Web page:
I was thinking the other day about what program I use the most in doing computer repair. The one program I use the most on Windows computers would have to be System File Checker (SFC). SFC checks for system files that may have gotten corrupt or replaced with incorrect versions. Here's how to check Windows 10 system files with System File Checker.

Check Windows 10 system files with System File Checker

SFC has been included in every version of Windows since Windows XP. You can also build it into the Microsoft Diagnostics and Recovery Toolset (DaRT). There is no shortcut or link to SFC in Windows 10, as it runs inside an Administrative Command Prompt.

How to open a Command Prompt with Administrator privileges in Windows 10

SFC running inside of Windows 10 Administrative Command Prompt

The following is the syntax and switches for SFC. The most commonly used syntax/switch is: sfc /scannow.

SFC [/SCANNOW] [/VERIFYONLY] [/SCANFILE=<file>] [/VERIFYFILE=<file>] [/OFFWINDIR=<offline windows directory> /OFFBOOTDIR=<offline boot directory>]

/SCANNOW (Scans integrity of all protected system files and repairs files with problems when possible.)
/VERIFYONLY (Scans integrity of all protected system files. No repair operation is performed.)
/SCANFILE (Scans integrity of the referenced file, repairs file if problems are identified. Specify full path <file>.)
/VERIFYFILE (Verifies the file's intergrity with full path <file>. No repair operation is performed.)
/OFFBOOTDIR (For offline repair specify the location of the offline boot directory.)
/OFFWINDIR (For offline repair specify the location of the offline windows directory.)

Examples

sfc /scannow sfc /verifyfile=c:\windows\filetobereplaced.dll sfc /scanfile=d:\windows\filetobereplaced.dll /offbootdir=d:\ /offwindir=d:\windows sfc /verifyonly

Once SFC is done scanning the system files, it will give one of four possible results:

  • Windows Resource Protection did not find any integrity violations.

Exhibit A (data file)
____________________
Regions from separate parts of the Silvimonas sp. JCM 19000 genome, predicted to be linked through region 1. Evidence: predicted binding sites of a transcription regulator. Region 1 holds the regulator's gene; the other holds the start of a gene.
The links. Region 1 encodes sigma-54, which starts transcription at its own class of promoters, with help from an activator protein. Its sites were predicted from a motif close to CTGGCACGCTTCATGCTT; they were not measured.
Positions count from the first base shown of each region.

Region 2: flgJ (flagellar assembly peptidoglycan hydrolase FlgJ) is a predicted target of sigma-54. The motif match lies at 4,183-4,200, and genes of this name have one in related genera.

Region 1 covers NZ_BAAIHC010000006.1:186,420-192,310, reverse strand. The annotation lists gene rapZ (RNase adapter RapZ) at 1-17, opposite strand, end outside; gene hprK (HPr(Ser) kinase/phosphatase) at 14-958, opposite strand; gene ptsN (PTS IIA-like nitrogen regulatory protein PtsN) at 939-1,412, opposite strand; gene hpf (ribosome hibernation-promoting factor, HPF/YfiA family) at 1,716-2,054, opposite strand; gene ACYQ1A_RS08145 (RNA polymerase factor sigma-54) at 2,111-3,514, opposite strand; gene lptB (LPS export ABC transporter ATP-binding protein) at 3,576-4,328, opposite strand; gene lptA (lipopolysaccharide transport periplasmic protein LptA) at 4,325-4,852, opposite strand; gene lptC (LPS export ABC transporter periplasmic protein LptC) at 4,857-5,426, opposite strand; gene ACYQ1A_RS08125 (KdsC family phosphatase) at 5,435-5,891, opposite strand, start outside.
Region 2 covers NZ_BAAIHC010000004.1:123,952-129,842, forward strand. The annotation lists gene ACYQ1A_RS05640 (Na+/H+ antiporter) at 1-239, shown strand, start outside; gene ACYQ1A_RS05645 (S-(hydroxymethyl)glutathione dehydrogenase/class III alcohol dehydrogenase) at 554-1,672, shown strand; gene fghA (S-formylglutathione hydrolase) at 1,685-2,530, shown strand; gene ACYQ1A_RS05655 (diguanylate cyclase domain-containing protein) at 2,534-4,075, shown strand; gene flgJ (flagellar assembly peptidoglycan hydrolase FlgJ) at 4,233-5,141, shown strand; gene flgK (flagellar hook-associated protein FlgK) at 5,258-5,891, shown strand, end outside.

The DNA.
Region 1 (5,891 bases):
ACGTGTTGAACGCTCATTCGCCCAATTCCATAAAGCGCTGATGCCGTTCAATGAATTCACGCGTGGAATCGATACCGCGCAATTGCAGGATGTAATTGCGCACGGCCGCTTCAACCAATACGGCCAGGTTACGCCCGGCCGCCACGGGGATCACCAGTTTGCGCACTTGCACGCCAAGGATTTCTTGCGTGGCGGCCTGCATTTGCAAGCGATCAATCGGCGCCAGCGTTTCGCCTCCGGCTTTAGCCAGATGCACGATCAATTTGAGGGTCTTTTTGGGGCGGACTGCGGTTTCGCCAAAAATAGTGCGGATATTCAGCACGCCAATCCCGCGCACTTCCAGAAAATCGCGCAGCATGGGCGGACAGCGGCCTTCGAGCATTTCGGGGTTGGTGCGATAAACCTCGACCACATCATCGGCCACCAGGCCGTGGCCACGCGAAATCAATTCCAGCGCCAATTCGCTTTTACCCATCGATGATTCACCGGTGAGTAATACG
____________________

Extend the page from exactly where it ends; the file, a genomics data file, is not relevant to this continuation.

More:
All system files are fine, and you're good to go.
  • Windows Resource Protection could not perform the requested operation.
    There may be another program preventing SFC from running. In this case, boot the system up into safe mode and run SFC from there.
  • Windows Resource Protection found corrupt files and successfully repaired them.
    All system files are now correct, and you're ready to go. If you want to view the repair details, see below.
  • Windows Resource Protection found corrupt files but was unable to fix some of them.
    If you get this message, SFC found a file or files that it couldn't repair. The next thing you will need to do is find out the name of the file(s). Using the Find String utility, you can filter out the SFC results with only the scanned components and create a text file with that information on your Desktop called sfcdetails.txt. Just copy the following code into an Administrative Command Prompt:

findstr /c:"[SR]" %windir%\Logs\CBS\CBS.log >"%userprofile%\Desktop\sfcdetails.txt"

Manually replacing a corrupt system file in Windows 10

Note: To replace a corrupt system file, you will need to have a known good copy of the file(s) in question. A good source for files is another computer or virtual machine running Windows 10. Since I do computer repair for a living, I have all of the versions of Windows that are still supported by Microsoft running inside of Oracle VirtualBoxes.

The first thing to do is note the location (path) and name of the file(s) that need to be replaced from the sfcdetails.txt file. Once you have another copy of the corrupt file(s), you will need to take administrative ownership of the file(s). To do this, modify the following command with the path\filename of the file you want to replace and then type it into an Administrative Command Prompt:

takeown /f path\filename

Example: takeown /f C:\Windows\FileToBeReplaced.dll

Next, you will have to grant administrators full access to the file(s) being replaced. To do this, modify the following command with the path\filename of the file you want to replace and then type it into an Administrative Command Prompt:

icacls path\filename /grant administrators:F

Example: icacls C:\Windows\FileToBeReplaced.dll /grant administrators:F